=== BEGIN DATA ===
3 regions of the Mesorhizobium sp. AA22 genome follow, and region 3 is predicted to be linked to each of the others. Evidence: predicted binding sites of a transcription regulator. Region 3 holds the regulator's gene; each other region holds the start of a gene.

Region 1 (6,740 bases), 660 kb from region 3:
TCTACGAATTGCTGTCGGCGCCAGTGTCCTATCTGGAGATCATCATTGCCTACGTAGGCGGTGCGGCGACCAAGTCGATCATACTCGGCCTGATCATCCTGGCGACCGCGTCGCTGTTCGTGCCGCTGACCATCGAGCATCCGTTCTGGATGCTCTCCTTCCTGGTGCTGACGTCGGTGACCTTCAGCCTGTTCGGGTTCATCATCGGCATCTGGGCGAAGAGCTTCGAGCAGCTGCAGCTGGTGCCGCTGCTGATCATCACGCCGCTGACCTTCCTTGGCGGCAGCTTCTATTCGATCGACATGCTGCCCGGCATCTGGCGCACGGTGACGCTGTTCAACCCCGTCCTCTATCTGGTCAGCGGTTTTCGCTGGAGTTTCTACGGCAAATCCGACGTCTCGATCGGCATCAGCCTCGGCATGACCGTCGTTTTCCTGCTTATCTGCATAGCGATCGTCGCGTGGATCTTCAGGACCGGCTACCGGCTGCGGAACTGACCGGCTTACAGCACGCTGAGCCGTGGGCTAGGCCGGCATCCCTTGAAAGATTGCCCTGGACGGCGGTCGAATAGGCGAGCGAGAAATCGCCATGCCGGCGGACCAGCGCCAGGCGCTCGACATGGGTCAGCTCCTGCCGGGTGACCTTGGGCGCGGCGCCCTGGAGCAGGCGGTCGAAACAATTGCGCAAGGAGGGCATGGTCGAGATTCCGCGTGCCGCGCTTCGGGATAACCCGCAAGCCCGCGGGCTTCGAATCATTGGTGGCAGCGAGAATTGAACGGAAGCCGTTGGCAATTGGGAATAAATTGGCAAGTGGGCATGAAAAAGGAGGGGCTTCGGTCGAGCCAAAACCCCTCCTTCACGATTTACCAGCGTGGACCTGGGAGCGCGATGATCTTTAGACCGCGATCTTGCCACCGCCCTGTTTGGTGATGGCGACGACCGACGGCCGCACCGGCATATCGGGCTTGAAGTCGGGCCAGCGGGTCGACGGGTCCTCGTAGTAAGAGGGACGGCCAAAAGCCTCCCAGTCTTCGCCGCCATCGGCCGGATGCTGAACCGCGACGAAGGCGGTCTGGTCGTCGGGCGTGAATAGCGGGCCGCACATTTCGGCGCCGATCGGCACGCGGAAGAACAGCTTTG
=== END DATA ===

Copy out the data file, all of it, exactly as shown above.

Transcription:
3 regions of the Mesorhizobium sp. AA22 genome follow, and region 3 is predicted to be linked to each of the others. Evidence: predicted binding sites of a transcription regulator. Region 3 holds the regulator's gene; each other region holds the start of a gene.

Region 1 (6,740 bases), 660 kb from region 3:
TCTACGAATTGCTGTCGGCGCCAGTGTCCTATCTGGAGATCATCATTGCCTACGTAGGCGGTGCGGCGACCAAGTCGATCATACTCGGCCTGATCATCCTGGCGACCGCGTCGCTGTTCGTGCCGCTGACCATCGAGCATCCGTTCTGGATGCTCTCCTTCCTGGTGCTGACGTCGGTGACCTTCAGCCTGTTCGGGTTCATCATCGGCATCTGGGCGAAGAGCTTCGAGCAGCTGCAGCTGGTGCCGCTGCTGATCATCACGCCGCTGACCTTCCTTGGCGGCAGCTTCTATTCGATCGACATGCTGCCCGGCATCTGGCGCACGGTGACGCTGTTCAACCCCGTCCTCTATCTGGTCAGCGGTTTTCGCTGGAGTTTCTACGGCAAATCCGACGTCTCGATCGGCATCAGCCTCGGCATGACCGTCGTTTTCCTGCTTATCTGCATAGCGATCGTCGCGTGGATCTTCAGGACCGGCTACCGGCTGCGGAACTGACCGGCTTACAGCACGCTGAGCCGTGGGCTAGGCCGGCATCCCTTGAAAGATTGCCCTGGACGGCGGTCGAATAGGCGAGCGAGAAATCGCCATGCCGGCGGACCAGCGCCAGGCGCTCGACATGGGTCAGCTCCTGCCGGGTGACCTTGGGCGCGGCGCCCTGGAGCAGGCGGTCGAAACAATTGCGCAAGGAGGGCATGGTCGAGATTCCGCGTGCCGCGCTTCGGGATAACCCGCAAGCCCGCGGGCTTCGAATCATTGGTGGCAGCGAGAATTGAACGGAAGCCGTTGGCAATTGGGAATAAATTGGCAAGTGGGCATGAAAAAGGAGGGGCTTCGGTCGAGCCAAAACCCCTCCTTCACGATTTACCAGCGTGGACCTGGGAGCGCGATGATCTTTAGACCGCGATCTTGCCACCGCCCTGTTTGGTGATGGCGACGACCGACGGCCGCACCGGCATATCGGGCTTGAAGTCGGGCCAGCGGGTCGACGGGTCCTCGTAGTAAGAGGGACGGCCAAAAGCCTCCCAGTCTTCGCCGCCATCGGCCGGATGCTGAACCGCGACGAAGGCGGTCTGGTCGTCGGGCGTGAATAGCGGGCCGCACATTTCGGCGCCGATCGGCACGCGGAAGAACAGCTTTG